The SAGE Key Concepts series provide students with accessible and authoritative knowledge of the essential topics in a variety of disciplines. Cross-referenced throughout, the format encourages critical evaluation through understanding. Written by experienced and respected academics, the books are indispensable study aids and guides to comprehension. Key Concepts in Journalism offers a systematic and accessible introduction to the terms, processes, and effects of journalism;a combination of practical considerations with theoretical issues; and further reading suggestions. The authors bring an enormous range of experience in newspaper and broadcast journalism, at national and regional level, as well as their teaching expertise. This book will be essential reading for students in journalism, and an invaluable reference tool for their professional careers.
The collapse of the twin towers in New York, the first man on the moon, the assassination of John F. Kennedy, income tax goes up by a penny. All these are examples of a hard news story. All journalists recognize a hard news story the minute they hear one, but it's less easy to generalize than you might think.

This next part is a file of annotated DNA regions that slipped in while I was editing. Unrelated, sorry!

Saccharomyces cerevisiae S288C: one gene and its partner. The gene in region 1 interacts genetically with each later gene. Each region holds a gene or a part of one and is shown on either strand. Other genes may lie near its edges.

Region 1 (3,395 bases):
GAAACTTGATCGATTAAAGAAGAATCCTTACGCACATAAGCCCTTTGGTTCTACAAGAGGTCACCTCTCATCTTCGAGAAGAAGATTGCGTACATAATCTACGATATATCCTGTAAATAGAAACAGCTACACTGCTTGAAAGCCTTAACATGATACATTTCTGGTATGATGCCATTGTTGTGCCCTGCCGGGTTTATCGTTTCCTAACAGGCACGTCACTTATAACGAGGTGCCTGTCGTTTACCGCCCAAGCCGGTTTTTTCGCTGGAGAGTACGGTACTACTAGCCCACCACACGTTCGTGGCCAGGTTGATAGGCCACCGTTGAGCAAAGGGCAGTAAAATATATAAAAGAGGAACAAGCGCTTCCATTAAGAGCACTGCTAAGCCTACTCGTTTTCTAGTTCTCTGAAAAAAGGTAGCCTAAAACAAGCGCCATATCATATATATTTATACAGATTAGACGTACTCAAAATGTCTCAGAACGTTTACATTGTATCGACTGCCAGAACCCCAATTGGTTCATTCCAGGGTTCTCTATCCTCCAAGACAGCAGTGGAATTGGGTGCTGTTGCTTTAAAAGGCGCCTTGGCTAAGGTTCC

News itself has been defined in a variety of memorable ways. ‘The first rough draft of history’ according to Ben Bradlee, former editor of the Washington Post; ‘anything that makes a reader say “Gee Whiz!”’, according to Arthur McEwen; ‘something someone, somewhere doesn't want you to print’ (Anon) or more prosaically as ‘that which is new, interesting and true’. Importance, significance, relevance and immediacy also ...